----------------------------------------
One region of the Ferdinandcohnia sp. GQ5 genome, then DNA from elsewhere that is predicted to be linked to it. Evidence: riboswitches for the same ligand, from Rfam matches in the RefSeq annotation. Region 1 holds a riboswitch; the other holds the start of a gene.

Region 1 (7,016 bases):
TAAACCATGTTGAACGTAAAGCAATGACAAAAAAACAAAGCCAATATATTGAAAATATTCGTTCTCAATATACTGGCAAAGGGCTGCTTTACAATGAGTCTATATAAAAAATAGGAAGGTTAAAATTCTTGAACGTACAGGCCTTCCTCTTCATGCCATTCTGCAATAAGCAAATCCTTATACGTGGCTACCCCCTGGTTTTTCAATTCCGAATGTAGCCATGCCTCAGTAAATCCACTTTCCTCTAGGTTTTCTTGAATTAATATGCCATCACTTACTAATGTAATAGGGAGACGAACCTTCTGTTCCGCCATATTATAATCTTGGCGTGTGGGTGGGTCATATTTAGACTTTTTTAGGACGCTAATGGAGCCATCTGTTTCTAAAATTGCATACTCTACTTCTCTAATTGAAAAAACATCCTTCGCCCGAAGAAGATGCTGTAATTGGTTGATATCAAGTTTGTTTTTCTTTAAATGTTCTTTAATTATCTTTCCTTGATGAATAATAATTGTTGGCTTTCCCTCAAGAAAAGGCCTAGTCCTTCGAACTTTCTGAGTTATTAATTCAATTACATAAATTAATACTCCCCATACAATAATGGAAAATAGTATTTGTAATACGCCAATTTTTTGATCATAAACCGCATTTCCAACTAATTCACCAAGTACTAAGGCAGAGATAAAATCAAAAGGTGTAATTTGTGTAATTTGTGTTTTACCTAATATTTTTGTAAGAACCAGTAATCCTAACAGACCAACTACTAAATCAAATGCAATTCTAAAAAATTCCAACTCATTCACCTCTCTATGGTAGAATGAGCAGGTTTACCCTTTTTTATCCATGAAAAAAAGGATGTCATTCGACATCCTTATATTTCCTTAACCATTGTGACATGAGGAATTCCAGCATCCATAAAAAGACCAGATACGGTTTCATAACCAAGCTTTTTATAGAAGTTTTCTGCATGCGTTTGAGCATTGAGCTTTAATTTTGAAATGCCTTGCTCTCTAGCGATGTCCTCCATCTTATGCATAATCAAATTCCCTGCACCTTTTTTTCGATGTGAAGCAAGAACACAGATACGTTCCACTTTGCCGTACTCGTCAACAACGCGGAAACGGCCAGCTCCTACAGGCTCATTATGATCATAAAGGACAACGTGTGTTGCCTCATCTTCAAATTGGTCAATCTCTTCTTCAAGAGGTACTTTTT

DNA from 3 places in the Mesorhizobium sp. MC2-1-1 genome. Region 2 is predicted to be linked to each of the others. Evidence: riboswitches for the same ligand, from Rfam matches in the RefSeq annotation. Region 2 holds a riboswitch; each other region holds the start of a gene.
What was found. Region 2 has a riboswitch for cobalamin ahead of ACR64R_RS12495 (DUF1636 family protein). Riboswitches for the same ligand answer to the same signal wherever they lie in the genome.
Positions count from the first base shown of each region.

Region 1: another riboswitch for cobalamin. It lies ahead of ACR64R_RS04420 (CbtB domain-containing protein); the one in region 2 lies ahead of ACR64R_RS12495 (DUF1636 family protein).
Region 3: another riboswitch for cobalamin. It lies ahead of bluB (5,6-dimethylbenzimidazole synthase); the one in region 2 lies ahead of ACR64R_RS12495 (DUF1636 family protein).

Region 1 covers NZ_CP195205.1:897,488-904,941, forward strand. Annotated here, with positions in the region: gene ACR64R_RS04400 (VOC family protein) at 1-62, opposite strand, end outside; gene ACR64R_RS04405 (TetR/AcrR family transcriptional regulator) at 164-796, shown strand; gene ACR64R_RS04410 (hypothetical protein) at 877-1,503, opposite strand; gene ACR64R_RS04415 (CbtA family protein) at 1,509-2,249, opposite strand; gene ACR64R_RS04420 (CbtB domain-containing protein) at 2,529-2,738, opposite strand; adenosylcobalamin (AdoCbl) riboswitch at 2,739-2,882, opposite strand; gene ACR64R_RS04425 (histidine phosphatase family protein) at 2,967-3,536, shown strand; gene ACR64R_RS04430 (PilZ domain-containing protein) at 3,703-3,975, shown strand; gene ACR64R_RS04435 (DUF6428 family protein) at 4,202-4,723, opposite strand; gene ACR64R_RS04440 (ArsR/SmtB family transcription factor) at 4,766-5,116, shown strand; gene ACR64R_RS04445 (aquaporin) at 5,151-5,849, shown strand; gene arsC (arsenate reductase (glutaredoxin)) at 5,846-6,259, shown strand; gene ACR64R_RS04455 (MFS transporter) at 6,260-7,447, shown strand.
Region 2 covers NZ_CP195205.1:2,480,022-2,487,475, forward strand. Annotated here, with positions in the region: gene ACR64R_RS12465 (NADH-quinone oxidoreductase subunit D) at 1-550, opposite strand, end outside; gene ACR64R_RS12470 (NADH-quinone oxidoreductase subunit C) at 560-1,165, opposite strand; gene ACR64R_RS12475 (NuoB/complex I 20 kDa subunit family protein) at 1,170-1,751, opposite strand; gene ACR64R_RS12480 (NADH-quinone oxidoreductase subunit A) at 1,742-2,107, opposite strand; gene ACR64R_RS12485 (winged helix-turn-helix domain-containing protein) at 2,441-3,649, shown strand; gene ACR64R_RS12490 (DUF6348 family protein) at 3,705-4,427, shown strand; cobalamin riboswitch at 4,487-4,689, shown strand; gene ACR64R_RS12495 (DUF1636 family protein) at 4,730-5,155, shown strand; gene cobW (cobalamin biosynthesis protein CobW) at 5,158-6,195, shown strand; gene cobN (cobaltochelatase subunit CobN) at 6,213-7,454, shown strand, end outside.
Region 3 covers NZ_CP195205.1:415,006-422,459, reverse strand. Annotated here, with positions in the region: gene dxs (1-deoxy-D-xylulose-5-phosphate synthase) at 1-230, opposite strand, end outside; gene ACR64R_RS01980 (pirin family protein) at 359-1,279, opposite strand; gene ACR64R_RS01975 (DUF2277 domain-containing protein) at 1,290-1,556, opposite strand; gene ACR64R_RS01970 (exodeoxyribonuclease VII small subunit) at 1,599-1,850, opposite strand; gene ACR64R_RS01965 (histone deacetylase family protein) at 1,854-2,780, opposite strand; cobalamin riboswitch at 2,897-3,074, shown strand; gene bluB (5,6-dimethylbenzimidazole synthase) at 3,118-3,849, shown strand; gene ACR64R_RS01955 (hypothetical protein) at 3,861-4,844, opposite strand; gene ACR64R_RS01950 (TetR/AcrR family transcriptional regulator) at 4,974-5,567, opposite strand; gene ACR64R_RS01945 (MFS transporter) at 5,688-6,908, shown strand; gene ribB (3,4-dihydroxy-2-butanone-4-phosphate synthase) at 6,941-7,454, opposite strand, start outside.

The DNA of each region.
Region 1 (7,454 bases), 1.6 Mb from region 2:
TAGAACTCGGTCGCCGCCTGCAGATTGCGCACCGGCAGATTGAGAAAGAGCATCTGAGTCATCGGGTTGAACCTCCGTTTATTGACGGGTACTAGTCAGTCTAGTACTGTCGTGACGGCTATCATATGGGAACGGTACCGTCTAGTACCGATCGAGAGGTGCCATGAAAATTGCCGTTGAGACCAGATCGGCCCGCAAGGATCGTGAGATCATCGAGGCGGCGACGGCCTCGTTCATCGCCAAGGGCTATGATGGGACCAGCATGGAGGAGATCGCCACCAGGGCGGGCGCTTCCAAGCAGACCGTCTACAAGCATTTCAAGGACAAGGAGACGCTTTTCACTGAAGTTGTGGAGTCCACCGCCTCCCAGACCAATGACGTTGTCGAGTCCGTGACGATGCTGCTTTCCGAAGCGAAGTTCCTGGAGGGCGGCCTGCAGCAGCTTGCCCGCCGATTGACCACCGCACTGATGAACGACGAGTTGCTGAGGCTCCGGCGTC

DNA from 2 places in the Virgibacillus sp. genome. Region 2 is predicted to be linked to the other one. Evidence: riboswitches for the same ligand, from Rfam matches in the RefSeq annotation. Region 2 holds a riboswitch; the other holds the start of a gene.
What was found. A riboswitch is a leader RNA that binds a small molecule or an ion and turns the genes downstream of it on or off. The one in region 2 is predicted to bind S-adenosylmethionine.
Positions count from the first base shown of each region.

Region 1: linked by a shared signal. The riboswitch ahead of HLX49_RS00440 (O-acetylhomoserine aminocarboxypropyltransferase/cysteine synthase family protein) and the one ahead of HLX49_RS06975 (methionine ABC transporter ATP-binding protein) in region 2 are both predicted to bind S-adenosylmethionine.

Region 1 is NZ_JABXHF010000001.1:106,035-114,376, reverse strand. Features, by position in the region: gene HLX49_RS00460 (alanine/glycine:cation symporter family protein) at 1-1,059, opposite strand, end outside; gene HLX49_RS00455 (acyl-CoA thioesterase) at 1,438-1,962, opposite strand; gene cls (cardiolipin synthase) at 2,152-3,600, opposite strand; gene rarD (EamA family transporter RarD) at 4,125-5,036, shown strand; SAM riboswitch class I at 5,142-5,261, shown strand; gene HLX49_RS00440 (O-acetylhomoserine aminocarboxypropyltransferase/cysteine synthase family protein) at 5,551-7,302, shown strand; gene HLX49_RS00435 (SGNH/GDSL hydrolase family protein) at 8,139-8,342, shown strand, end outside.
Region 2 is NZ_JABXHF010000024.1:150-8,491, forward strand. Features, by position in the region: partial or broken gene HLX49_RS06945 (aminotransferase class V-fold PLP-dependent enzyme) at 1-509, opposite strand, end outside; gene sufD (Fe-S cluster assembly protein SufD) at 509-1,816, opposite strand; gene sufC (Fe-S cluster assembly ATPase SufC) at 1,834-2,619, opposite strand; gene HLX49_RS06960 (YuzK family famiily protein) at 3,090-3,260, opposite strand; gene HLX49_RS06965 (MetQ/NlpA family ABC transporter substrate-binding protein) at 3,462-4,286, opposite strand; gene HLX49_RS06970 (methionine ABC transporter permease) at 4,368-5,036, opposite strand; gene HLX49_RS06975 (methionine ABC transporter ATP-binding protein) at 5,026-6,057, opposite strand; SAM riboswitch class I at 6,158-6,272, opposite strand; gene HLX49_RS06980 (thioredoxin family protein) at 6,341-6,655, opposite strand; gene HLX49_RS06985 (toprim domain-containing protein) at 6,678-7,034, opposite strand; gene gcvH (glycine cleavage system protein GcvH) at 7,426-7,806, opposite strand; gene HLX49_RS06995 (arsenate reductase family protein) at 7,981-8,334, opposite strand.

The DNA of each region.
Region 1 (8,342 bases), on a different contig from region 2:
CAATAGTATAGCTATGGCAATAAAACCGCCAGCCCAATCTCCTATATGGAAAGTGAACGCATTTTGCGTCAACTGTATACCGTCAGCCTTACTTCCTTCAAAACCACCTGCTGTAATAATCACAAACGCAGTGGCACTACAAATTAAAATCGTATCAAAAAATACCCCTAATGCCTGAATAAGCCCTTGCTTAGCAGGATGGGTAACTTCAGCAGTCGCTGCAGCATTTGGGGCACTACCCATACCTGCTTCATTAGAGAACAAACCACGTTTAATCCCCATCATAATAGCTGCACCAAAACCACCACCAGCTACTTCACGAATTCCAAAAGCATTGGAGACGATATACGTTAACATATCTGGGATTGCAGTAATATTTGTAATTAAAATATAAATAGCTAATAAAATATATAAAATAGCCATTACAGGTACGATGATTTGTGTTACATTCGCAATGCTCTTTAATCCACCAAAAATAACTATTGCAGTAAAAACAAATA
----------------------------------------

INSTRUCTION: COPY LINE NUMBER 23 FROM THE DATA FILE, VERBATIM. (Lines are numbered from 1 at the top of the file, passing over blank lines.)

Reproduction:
CAATAGTATAGCTATGGCAATAAAACCGCCAGCCCAATCTCCTATATGGAAAGTGAACGCATTTTGCGTCAACTGTATACCGTCAGCCTTACTTCCTTCAAAACCACCTGCTGTAATAATCACAAACGCAGTGGCACTACAAATTAAAATCGTATCAAAAAATACCCCTAATGCCTGAATAAGCCCTTGCTTAGCAGGATGGGTAACTTCAGCAGTCGCTGCAGCATTTGGGGCACTACCCATACCTGCTTCATTAGAGAACAAACCACGTTTAATCCCCATCATAATAGCTGCACCAAAACCACCACCAGCTACTTCACGAATTCCAAAAGCATTGGAGACGATATACGTTAACATATCTGGGATTGCAGTAATATTTGTAATTAAAATATAAATAGCTAATAAAATATATAAAATAGCCATTACAGGTACGATGATTTGTGTTACATTCGCAATGCTCTTTAATCCACCAAAAATAACTATTGCAGTAAAAACAAATA